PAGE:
Effects of Sleep Deprivation and How to Treat It

If it’s a full moon, I’d rather howl at it than sleep.  Actually, I’d rather sleep, but find it pretty much impossible.  Agitation sets in and I’m wired for sound.  Why?  Is it because the moon is being pulled by the tide?  Because I ate too much chocolate? Turns out, it’s just a natural function of the human body.

I’m not alone in this sleepless misery.  Many of my clients call me with the same complaints around the same time.  And we’re not crazy, although the lack of sleep makes us feel like we are.  A recent article in Scientific American claimed that it has to do with our instinctive nature as cavemen – when the moon was bright they had to stay awake to protect themselves from predators.  It has also been found that our production of the hormone melatonin decreases during the few days before and after the full moon, causing us to get approximately 20 minutes less of sleep per night during that phase.

While 20 minutes might not seem like a lot, the cumulative impact of loss of sleep can actually have a tremendous impact on our general health.  It can dramatically weaken the immune system, cause weight gain and muscle loss, decreased insulin sensitivity, increased levels of the stress hormone cortisol, increased chronic inflammation, general fogginess with seriously impaired memory, accelerated tumor growth and more.

Great.  And there’s nothing we can do about it?  Not true.  When we’re aware that we’re nearing full moon, we can develop rituals that can help us attain that much-needed sleep.  Drinking chamomile tea can relax the body.  Eating dark, raw cherries (organic if possible) promotes more melatonin production.  During the three days prior to the full moon, go to bed 20 minutes earlier than usual, even if you cannot fall asleep immediately.  Relax and deep breathe until you find yourself drifting.  Avoid caffeine and other stimulants after 2 p.m.  Shut off your electronic devices at least 60 minutes prior to bedtime.  The EMFs (electromagnetic fields) from these can cause agitation, headaches and lack of sleep without the full moon, so reducing exposure to these nightly before bed is a good idea.  A hot bath just prior to bed can relax the body, especially if you add mineral salts and a few drops of lavender essential oil.  Write everything on your mind down (important ideas or thoughts you don’t want to forget) so you don’t have to let it worry you through the night.  Read a book (just not on a screen!) until your eyes close.  If your room isn’t pitch dark, consider using a sleep mask so your pineal gland won’t be stimulated by light and cause you to stay awake or awaken earlier than you wish.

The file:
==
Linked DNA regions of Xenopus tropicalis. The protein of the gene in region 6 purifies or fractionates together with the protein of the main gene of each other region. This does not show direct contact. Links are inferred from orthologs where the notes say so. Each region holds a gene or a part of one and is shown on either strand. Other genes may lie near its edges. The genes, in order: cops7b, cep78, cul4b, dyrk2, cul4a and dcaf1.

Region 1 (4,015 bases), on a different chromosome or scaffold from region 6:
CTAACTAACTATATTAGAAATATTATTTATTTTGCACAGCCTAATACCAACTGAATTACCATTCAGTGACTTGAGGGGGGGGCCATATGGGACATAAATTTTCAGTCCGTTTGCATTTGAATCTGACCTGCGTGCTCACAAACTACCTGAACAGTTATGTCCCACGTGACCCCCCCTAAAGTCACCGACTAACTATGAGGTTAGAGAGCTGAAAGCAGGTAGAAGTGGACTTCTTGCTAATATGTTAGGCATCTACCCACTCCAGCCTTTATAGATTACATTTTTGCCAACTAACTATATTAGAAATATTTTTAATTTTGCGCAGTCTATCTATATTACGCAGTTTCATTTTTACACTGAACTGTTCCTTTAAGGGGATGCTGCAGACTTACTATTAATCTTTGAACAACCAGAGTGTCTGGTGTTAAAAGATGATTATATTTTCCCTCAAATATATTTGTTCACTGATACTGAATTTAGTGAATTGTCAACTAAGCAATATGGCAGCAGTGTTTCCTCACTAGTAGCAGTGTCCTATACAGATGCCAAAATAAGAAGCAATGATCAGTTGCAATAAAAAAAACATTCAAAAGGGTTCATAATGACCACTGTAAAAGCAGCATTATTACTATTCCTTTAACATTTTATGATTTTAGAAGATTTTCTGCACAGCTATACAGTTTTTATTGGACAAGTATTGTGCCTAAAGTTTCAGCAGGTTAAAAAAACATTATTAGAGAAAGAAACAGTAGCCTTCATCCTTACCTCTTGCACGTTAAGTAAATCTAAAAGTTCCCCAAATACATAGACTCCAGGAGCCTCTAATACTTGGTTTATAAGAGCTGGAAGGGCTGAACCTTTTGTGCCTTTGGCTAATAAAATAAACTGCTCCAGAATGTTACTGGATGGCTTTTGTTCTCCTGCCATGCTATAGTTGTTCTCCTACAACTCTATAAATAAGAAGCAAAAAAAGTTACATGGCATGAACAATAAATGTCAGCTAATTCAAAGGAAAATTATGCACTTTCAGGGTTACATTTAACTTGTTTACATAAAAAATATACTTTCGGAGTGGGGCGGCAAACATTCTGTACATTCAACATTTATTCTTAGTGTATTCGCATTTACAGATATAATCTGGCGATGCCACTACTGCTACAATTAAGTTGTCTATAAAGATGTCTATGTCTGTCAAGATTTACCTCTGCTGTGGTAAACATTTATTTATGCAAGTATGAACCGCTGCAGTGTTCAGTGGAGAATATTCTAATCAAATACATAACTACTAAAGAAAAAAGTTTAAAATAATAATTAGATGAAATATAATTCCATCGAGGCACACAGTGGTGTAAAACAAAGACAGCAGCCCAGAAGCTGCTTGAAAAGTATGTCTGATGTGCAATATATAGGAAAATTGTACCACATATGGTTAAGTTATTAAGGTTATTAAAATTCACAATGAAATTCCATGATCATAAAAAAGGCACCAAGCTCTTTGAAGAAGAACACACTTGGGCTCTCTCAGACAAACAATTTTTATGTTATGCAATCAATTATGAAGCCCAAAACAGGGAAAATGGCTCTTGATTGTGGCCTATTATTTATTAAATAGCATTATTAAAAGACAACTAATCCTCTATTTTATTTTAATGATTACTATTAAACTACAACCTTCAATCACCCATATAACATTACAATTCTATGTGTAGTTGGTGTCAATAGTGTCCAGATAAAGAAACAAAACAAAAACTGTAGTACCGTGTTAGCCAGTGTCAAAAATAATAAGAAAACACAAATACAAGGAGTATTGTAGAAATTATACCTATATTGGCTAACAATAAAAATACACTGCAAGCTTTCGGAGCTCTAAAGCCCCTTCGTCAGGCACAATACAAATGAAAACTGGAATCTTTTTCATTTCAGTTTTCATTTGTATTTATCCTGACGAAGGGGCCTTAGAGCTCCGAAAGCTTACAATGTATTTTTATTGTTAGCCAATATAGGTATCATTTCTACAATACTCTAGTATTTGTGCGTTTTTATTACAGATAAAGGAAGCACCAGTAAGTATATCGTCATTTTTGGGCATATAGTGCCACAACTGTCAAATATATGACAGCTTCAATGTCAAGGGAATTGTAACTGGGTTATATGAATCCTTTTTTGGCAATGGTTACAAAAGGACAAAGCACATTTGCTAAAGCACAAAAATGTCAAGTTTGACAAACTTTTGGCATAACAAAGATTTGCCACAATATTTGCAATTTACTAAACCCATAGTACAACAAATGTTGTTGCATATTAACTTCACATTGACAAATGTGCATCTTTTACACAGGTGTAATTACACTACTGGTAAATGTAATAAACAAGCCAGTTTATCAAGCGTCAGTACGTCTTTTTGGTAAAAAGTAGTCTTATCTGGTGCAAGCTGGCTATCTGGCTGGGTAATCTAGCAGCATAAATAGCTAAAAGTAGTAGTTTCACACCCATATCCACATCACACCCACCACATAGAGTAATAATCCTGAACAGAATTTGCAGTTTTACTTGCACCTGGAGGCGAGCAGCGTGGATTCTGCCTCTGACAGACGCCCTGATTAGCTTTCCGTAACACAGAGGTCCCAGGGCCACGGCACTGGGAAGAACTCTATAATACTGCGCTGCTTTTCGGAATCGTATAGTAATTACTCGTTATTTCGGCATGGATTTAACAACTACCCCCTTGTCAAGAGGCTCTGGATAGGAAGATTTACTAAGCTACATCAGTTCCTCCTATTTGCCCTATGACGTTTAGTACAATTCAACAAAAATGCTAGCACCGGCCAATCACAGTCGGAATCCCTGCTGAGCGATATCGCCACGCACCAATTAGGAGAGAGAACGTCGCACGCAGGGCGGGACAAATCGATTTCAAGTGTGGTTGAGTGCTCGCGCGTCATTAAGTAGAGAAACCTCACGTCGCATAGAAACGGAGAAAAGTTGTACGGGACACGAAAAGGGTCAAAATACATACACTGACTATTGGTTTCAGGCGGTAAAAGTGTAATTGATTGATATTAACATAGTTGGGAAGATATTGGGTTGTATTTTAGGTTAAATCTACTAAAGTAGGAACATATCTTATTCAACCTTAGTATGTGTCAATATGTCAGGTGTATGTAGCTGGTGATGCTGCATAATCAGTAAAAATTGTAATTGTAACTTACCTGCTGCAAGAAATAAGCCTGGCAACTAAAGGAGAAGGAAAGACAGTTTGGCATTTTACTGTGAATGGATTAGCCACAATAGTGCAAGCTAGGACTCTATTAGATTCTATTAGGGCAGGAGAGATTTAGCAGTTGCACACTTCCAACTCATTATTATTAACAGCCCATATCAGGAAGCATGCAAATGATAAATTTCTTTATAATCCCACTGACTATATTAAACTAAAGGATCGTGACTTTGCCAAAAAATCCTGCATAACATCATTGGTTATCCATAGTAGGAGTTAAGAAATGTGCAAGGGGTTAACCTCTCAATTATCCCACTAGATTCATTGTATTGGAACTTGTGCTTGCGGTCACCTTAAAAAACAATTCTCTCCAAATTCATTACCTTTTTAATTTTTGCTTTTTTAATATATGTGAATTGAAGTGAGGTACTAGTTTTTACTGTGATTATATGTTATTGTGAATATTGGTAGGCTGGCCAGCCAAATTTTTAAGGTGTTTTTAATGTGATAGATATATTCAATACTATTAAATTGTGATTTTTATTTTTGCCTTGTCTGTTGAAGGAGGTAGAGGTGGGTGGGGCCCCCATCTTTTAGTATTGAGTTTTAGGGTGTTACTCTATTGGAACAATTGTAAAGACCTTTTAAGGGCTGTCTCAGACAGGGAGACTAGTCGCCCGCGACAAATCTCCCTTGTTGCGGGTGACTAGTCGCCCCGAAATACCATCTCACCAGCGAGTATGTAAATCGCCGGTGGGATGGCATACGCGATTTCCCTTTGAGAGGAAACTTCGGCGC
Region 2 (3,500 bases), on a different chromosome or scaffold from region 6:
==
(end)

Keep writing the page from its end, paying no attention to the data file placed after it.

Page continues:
It just doesn’t matter how faithful you are to consuming a healthy, organic, plant-based diet, including fermented vegetables, and juicing raw vegetables and fruits, if you don’t get enough sleep.  A good diet certainly will have a huge effect on your health as well, providing your body with some of the necessary nutrients to help attain restful, healing sleep.

Exercise is important, but earlier in the day is better for sleep rather than later.  The increased circulation too late in the day could have the opposite effect.

What About Sleeping Pills?

Just like fake sugars without calories that cause weight gain, the body is intelligent and doesn’t want to be tricked by a sleeping pill making your brain think it’s helping you sleep.  You might fall asleep 10 minutes faster than you would normally, but then there’s the chance that you’ll wake up with amnesia.  Not only do the pills cause restless sleep, but they also cause memory loss and pretty much cause you to remain sedated for approximately 18 hours after taking them.

Is your bedroom a sanctuary mainly for sleeping?  Or is it an entertainment den filled with electronics?  Do you keep your room cool at night?  Sleep studies have proven that sleep is more easily attained in a room that is no higher than 68 degrees, and is even better closer to 60.

These factors and more contribute to restful versus restless sleep. So when you find yourself suffering from all the ill effects of sleep deprivation, turn your attention to your environment and your diet. Sleep is an important factor in your health, and wellness should always come first!